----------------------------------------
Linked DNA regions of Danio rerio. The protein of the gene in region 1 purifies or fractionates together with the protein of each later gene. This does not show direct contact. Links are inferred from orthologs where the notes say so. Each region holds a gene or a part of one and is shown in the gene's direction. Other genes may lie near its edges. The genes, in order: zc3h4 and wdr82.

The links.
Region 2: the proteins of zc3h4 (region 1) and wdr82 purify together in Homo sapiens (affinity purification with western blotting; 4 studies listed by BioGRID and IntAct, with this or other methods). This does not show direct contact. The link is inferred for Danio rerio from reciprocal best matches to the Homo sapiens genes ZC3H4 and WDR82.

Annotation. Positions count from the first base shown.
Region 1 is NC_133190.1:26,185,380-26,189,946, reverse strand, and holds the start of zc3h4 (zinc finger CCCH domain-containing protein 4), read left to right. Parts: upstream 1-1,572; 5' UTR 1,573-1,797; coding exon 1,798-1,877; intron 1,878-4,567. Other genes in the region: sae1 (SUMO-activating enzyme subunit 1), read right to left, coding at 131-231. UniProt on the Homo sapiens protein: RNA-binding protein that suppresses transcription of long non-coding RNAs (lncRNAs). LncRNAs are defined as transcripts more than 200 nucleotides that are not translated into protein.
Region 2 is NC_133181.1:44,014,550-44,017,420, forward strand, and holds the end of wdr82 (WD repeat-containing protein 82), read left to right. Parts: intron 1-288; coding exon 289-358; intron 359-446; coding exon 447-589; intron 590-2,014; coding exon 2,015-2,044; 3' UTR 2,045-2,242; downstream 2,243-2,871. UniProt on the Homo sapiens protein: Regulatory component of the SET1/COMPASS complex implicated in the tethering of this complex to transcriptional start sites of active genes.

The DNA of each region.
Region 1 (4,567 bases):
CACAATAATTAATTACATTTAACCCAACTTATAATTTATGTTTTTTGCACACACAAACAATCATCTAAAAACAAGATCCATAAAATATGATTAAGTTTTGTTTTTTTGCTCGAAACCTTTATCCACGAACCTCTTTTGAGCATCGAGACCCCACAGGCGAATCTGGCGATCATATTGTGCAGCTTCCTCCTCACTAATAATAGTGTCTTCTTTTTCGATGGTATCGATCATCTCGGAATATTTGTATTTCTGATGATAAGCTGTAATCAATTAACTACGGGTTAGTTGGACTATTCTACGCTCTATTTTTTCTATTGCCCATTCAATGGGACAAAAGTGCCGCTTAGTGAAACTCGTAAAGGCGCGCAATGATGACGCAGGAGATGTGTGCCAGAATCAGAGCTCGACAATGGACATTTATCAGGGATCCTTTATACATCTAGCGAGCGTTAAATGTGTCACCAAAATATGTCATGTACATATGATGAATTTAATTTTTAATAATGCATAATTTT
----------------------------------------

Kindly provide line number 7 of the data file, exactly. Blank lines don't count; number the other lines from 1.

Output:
The DNA of each region.